Beast

Sources : Owl

Bible (Leviticus 11:13-18): The law says that a variety of owls are included in "the birds you are to detest and not eat because thy are detestable".

Ovid [1st century CE] (The Metamorphosis, Book 2, 565): But what use was that to me if Nyctimene, who was turned into an Owl for her dreadful sins, has usurped my [the crow] place of honour? Or have you not heard the story all Lesbos knows well, how Nyctimene desecrated her father’s bed? Though she is now a bird she is conscious of guilt at her crime and flees from human sight and the light, and hides her shame in darkness, and is driven from the whole sky by all the birds. [Book 5, 533] Then the queen of Erebus grieved, and changed the informant into a bird of ill omen: she sprinkled his head with water from the Phlegethon , and changed him to a beak, plumage, and a pair of huge eyes. Losing his own form he is covered by his tawny wings, and looks like a head, and long, curving claws. He scarcely stirs the feathers growing on his idle wings. He has become an odious bird, a messenger of future disaster, the screech owl, torpid by day, a fearful omen to mortal creatures.- [Kline translation]

Pliny the Elder [1st century CE] (Natural History, Book 10, 16): Owls see poorly in the daytime. The eagle-owl is thought to be a very bad omen, being as it is a funereal bird. It lives in deserts and in terrifying, empty and inaccessible places. Its cry is a scream. If it is seen in a city, or during the day, it is a direful portent, though several cases are known of an eagle-owl perching on private houses without fatal consequences. The owl never flies directly to where it wants to go, but always travels slantwise from its course. (Book 10, 19): Night-owls are crafty in battles with other birds; when surrounded and outnumbered they lie on their backs and fight with their feet, bunching themselves up so they are protected by beak and claws. The have an alliance with the hawk, which comes and aids them in the war. Nigidius says that night-owls hibernate for 60 days in the winter. (Book 10, 41): The night-owl is not found in the island of Crete, and if they are brought there they soon die out.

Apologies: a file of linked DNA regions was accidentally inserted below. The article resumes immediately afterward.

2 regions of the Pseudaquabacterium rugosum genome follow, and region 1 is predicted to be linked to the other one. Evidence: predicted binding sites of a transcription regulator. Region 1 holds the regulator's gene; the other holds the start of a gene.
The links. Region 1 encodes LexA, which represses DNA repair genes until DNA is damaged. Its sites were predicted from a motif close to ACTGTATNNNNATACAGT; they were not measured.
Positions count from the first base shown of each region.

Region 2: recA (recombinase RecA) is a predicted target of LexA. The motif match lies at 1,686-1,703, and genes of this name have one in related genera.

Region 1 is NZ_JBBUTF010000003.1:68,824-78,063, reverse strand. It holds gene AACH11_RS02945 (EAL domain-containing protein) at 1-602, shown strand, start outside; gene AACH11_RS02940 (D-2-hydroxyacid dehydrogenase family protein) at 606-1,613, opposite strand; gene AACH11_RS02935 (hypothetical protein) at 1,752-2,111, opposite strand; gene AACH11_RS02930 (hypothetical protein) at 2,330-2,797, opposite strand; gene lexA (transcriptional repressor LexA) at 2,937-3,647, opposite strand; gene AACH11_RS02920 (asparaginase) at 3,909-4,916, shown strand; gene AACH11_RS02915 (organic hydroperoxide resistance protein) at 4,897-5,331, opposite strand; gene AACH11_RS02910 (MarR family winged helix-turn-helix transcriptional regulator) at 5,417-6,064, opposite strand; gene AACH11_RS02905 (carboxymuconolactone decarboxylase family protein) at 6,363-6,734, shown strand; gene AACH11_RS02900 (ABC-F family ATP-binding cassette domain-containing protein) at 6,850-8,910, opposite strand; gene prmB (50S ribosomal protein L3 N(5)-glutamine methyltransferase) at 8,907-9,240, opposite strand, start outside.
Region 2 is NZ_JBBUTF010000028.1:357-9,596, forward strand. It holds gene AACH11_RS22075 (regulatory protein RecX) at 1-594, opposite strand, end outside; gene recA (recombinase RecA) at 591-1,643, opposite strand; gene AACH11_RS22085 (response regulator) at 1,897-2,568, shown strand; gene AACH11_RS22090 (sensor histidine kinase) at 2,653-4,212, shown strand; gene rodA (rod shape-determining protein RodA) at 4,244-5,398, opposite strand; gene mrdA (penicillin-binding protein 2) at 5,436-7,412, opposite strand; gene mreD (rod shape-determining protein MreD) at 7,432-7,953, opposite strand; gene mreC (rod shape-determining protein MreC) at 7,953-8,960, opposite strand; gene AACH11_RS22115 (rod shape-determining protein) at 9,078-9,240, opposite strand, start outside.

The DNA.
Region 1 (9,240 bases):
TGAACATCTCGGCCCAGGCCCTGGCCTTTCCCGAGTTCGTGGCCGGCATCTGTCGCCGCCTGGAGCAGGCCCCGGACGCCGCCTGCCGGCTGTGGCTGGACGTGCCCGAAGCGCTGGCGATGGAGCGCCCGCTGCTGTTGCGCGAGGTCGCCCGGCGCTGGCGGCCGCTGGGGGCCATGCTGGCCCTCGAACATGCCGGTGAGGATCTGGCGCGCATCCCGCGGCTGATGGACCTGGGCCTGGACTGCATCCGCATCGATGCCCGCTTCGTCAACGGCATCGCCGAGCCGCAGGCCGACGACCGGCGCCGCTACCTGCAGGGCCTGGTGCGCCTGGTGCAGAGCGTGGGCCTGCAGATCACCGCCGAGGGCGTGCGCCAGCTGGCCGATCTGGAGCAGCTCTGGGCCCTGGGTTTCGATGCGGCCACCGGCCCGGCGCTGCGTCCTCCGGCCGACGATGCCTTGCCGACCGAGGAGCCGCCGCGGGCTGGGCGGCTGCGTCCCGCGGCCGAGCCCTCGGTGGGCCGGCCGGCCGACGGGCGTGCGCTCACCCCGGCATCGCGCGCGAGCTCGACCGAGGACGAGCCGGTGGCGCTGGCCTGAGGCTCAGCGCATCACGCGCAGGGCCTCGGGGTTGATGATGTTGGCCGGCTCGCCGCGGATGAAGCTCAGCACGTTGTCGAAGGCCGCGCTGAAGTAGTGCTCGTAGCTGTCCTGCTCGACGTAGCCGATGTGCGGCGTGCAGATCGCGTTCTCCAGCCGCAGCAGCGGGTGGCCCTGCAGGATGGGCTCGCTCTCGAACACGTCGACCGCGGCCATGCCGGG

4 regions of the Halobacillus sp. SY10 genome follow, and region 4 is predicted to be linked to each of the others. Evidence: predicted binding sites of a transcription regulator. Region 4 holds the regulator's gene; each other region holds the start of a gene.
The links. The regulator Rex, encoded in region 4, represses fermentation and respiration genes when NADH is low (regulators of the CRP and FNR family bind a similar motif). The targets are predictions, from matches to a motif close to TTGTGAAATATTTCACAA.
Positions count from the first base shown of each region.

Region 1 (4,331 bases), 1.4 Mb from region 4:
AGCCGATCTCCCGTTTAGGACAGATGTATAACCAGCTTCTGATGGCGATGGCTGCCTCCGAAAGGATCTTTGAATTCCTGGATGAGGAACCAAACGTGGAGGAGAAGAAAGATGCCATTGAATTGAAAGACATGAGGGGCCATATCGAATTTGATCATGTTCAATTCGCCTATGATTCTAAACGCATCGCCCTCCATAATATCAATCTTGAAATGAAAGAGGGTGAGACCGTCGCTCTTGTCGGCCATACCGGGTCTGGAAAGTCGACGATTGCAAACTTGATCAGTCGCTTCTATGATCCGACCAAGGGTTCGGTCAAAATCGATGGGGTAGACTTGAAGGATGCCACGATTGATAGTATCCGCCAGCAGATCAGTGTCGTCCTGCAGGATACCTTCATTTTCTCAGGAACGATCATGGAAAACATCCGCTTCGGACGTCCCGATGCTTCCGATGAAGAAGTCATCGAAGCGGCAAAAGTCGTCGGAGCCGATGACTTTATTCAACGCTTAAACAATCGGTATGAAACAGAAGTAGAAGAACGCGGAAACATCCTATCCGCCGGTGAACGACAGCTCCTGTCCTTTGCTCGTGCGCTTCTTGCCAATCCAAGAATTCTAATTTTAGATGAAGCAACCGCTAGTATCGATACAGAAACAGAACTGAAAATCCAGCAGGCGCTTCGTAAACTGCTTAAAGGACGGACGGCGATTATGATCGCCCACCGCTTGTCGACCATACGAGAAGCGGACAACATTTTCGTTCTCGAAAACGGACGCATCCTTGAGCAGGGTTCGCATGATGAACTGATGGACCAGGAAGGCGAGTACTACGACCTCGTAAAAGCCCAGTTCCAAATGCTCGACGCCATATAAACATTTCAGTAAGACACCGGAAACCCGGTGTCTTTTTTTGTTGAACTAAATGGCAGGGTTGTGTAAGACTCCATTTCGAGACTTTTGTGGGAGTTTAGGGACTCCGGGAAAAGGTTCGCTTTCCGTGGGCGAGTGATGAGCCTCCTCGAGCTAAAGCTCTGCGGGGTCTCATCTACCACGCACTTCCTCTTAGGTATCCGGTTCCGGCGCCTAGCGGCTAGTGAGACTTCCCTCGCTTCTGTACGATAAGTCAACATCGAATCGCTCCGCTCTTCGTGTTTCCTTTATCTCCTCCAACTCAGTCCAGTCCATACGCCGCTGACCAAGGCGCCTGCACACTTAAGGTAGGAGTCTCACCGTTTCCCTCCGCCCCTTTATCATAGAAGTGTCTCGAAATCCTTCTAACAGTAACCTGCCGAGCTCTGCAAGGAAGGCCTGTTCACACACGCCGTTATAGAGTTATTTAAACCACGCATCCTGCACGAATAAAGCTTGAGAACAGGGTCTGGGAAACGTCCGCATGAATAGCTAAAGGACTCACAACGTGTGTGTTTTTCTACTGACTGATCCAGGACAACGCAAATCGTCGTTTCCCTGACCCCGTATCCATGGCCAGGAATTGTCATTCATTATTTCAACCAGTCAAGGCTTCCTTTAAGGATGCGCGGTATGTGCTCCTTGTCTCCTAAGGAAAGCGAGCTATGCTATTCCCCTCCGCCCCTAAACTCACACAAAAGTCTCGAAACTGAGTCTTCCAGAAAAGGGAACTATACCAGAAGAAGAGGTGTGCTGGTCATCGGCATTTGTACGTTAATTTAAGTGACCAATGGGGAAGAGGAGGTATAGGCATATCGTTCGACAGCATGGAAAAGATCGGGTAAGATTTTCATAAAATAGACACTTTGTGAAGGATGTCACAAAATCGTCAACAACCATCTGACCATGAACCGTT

Aelianus [170-230 CE] (On the Characteristics of Animals, Book 1, chapter 20): The Owl is a wily creature and resembles a witch. And when captured, it begins by capturing its hunters. And so they carry it about like a pet or (I declare) like a charm on their shoulders. By night it keeps watch for them and with its call that sounds like some incantation it diffuses a subtle, soothing enchantment, thereby attracting birds to settle near it. And even in the daytime it dangles before the birds another kind of lure to make fools of them, putting on a different expression at different times; and all the birds are spell-bound and remain stupefied and seized with terror, and a mighty terror too, at these transformations. - [Scholfield translation]

Saint Ambrose [4th century CE] (Hexameron, Book 5, chapter 24.86): The night owl is insensible of the horrors accompanying the gloom of night because of the large yellow pupils of his eyes. Contrary to the experience of other birds the darker the night, the freer the flight of the owl. However, when dawn with its bursts of light appears, his eyes are dazzled and he flees aimlessly as if in darkness. - [Savage translation, 1961]

Isidore of Seville [7th century CE] (Etymologies, Book 12, 7:39-42): There are several kinds of owl. The screech owl (bubo) takes its name from the sound of its voice; it is a deadly bird, burdened with feathers and with a heavy laziness. It lives in caves and wanders in tombs day and night. The night-owl (noctua) is is smaller than the bubo it flies by night and cannot see during the day, because the brightness of the sun blinds it. It does not live on the island of Crete, and if brought there it dies at once. The night raven (nycticorax) loves the night and cannot stand the sight of the sun. Another kind of screech owl (strix) has its name from its strident (stridet) call. It is also called by the Greek word amma (nurse) because it loves (amando) infants and is said to offer milk to the newborn.